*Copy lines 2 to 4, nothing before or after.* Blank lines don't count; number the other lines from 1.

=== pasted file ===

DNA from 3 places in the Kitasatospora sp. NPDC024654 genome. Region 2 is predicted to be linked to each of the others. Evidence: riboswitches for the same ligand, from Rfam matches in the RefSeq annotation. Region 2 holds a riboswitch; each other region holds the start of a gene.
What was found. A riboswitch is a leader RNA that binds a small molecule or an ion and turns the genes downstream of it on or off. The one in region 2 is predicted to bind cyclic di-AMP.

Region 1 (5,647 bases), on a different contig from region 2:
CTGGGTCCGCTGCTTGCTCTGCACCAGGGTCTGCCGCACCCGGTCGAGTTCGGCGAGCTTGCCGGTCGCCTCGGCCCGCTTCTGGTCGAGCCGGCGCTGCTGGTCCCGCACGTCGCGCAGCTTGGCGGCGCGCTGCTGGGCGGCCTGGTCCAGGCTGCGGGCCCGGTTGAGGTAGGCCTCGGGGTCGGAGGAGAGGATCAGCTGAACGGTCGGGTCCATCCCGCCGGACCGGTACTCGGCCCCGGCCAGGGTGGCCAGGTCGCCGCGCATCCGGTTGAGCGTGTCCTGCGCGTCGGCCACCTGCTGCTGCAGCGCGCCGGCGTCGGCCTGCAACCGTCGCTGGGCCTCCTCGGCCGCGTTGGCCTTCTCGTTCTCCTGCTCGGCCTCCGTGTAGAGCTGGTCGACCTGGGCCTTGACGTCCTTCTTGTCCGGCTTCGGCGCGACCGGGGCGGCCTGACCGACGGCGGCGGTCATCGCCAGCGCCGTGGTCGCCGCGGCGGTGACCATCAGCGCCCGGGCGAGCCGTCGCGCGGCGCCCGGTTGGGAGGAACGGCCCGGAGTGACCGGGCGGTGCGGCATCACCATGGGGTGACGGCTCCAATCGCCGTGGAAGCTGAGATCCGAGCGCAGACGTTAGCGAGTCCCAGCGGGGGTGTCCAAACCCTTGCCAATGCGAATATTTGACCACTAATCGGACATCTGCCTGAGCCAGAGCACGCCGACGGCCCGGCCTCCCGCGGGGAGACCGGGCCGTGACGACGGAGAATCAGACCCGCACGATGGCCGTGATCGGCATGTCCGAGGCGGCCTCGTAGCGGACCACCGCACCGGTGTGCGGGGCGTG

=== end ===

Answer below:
What was found. A riboswitch is a leader RNA that binds a small molecule or an ion and turns the genes downstream of it on or off. The one in region 2 is predicted to bind cyclic di-AMP.

Region 1 (5,647 bases), on a different contig from region 2:
CTGGGTCCGCTGCTTGCTCTGCACCAGGGTCTGCCGCACCCGGTCGAGTTCGGCGAGCTTGCCGGTCGCCTCGGCCCGCTTCTGGTCGAGCCGGCGCTGCTGGTCCCGCACGTCGCGCAGCTTGGCGGCGCGCTGCTGGGCGGCCTGGTCCAGGCTGCGGGCCCGGTTGAGGTAGGCCTCGGGGTCGGAGGAGAGGATCAGCTGAACGGTCGGGTCCATCCCGCCGGACCGGTACTCGGCCCCGGCCAGGGTGGCCAGGTCGCCGCGCATCCGGTTGAGCGTGTCCTGCGCGTCGGCCACCTGCTGCTGCAGCGCGCCGGCGTCGGCCTGCAACCGTCGCTGGGCCTCCTCGGCCGCGTTGGCCTTCTCGTTCTCCTGCTCGGCCTCCGTGTAGAGCTGGTCGACCTGGGCCTTGACGTCCTTCTTGTCCGGCTTCGGCGCGACCGGGGCGGCCTGACCGACGGCGGCGGTCATCGCCAGCGCCGTGGTCGCCGCGGCGGTGACCATCAGCGCCCGGGCGAGCCGTCGCGCGGCGCCCGGTTGGGAGGAACGGCCCGGAGTGACCGGGCGGTGCGGCATCACCATGGGGTGACGGCTCCAATCGCCGTGGAAGCTGAGATCCGAGCGCAGACGTTAGCGAGTCCCAGCGGGGGTGTCCAAACCCTTGCCAATGCGAATATTTGACCACTAATCGGACATCTGCCTGAGCCAGAGCACGCCGACGGCCCGGCCTCCCGCGGGGAGACCGGGCCGTGACGACGGAGAATCAGACCCGCACGATGGCCGTGATCGGCATGTCCGAGGCGGCCTCGTAGCGGACCACCGCACCGGTGTGCGGGGCGTG